Bespoke TWS wash plant for Clarence Sands
Terex Washing Systems deliver 300 tonnes/h sand washing plant for new site near Sydney
TEREX Washing Systems (TWS) have recently delivered a sand washing plant for Clarence Sands – a newly established operation that is now one of the premium sand quarries near Sydney, Australia.
The sandstone deposit located in the Blue Mountains produces premium quality construction sand that is washed and classified using a state-of-the-art TWS wash plant. The bespoke design of the plant can produce up to 300 tonnes/h of quality sand and recycles approximately 90% of the water used during the washing process.
The wash plant features an H30 (50-tonne) feeder that receives the raw feed material and distributes it evenly on the main conveyor. Any rock fragments larger than 100mm are removed from the feed by the grid covering the feeder. The H30 feeder also features a hydraulic tipping grid that can be controlled from the loader cab, so that any material stuck on the bars can be cleared.
The feed material on the main conveyor it makes its way up to a modular 20ft x 8ft twin-deck rinser screen, which has been specifically designed to handle the tonnage needed for this operation. A total of 19 spray bars give the material an initial rinse as the vibrating screen shakes the sand and stone through the durable polyurethane classification decks. Any large sizes are fed on to aggregate/oversize conveyors for stockpiling as products for sale.
Meanwhile, any sand, silt, clay, or other fine impurities that were present within the feed material are washed to the screener’s split catchbox. TWS catchboxes have adjustable paddles, which assist in blending the correct amount of fines into the coarse fraction, to ensure the required spec is always achievable.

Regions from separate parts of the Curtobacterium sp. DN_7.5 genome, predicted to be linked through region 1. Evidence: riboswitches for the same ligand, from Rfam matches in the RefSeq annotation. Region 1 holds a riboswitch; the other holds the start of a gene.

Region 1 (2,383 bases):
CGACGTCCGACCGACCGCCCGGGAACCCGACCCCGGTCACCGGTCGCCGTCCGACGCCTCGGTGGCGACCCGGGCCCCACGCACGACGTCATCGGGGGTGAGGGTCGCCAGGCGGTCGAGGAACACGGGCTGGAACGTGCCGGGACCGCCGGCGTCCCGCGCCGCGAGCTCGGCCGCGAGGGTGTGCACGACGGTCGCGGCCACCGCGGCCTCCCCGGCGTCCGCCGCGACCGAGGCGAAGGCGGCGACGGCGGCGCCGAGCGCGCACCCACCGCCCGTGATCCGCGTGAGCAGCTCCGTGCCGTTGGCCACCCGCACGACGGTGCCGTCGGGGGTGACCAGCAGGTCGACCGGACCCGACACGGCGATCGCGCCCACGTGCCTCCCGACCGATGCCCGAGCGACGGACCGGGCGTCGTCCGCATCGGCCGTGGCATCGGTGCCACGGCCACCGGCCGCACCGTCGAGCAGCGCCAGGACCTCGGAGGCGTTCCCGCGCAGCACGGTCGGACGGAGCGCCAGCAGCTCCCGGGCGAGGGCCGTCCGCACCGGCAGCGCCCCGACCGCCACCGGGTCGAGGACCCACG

The material is gravity fed into one of two FM 200C sand plants. Each sand plant receives a separate split, one coarse sand and one fine sand. For this application the standard units were upgraded to separators, rather than the standard hydrocyclones, to cope with larger volumes of fines, as well as to deal with potential variation in the feed stock.
The separators use centrifugal force to remove the sand from the silt and clay so that it can be transferred on to the high-frequency dewatering screens, which remove the remaining water within the sand so that only 10–15% moisture remains. The sand that is now up to spec is transferred on to a 26m radial stacking conveyor which offers a large stockpile capacity that is well suited to the needs of the customer.
The water that, up until this point, has been used to rinse the feed material and wash the sand within the FM 200C, and has been recovered from the dewatering screen is pumped into a 17m diameter rake thickener tank, which allows the silt and clay particles within the sludge to settle at the bottom of the tank, while the clean water weirs over the upper edge for reuse.
The integral scrapers aid transportation of material from the outskirts of the tank to the central outlet, to accelerate the removal of sludge from the thickener. This process is further sped up with the use of a flocculant dosing unit, which doses the sludge on its way to the rake thickener.
No wash plant can do its job without water, which can be a difficult resource to manage in Australia. TWS advised the customer of the need for a robust water-management system that would be both environmentally friendly and save on running costs.
Neil Rooney, engineering manager with Terex Washing Systems, explained: ‘Over the last number of years, we have developed our water-management product range to the point where we’re confident we can meet the needs of any application.
‘Our wash plant for Clarence Sands is a good example of how an efficient water-management system can take an operation to the next level. For Clarence Sands, settling ponds maintenance is drastically reduced, freeing up valuable machinery and time.’
According to Terex Washing Systems, their engineers were faced with some unique challenges during this project but managed to overcome them to deliver a wash plant that meets the tonnages required by Clarence Sands.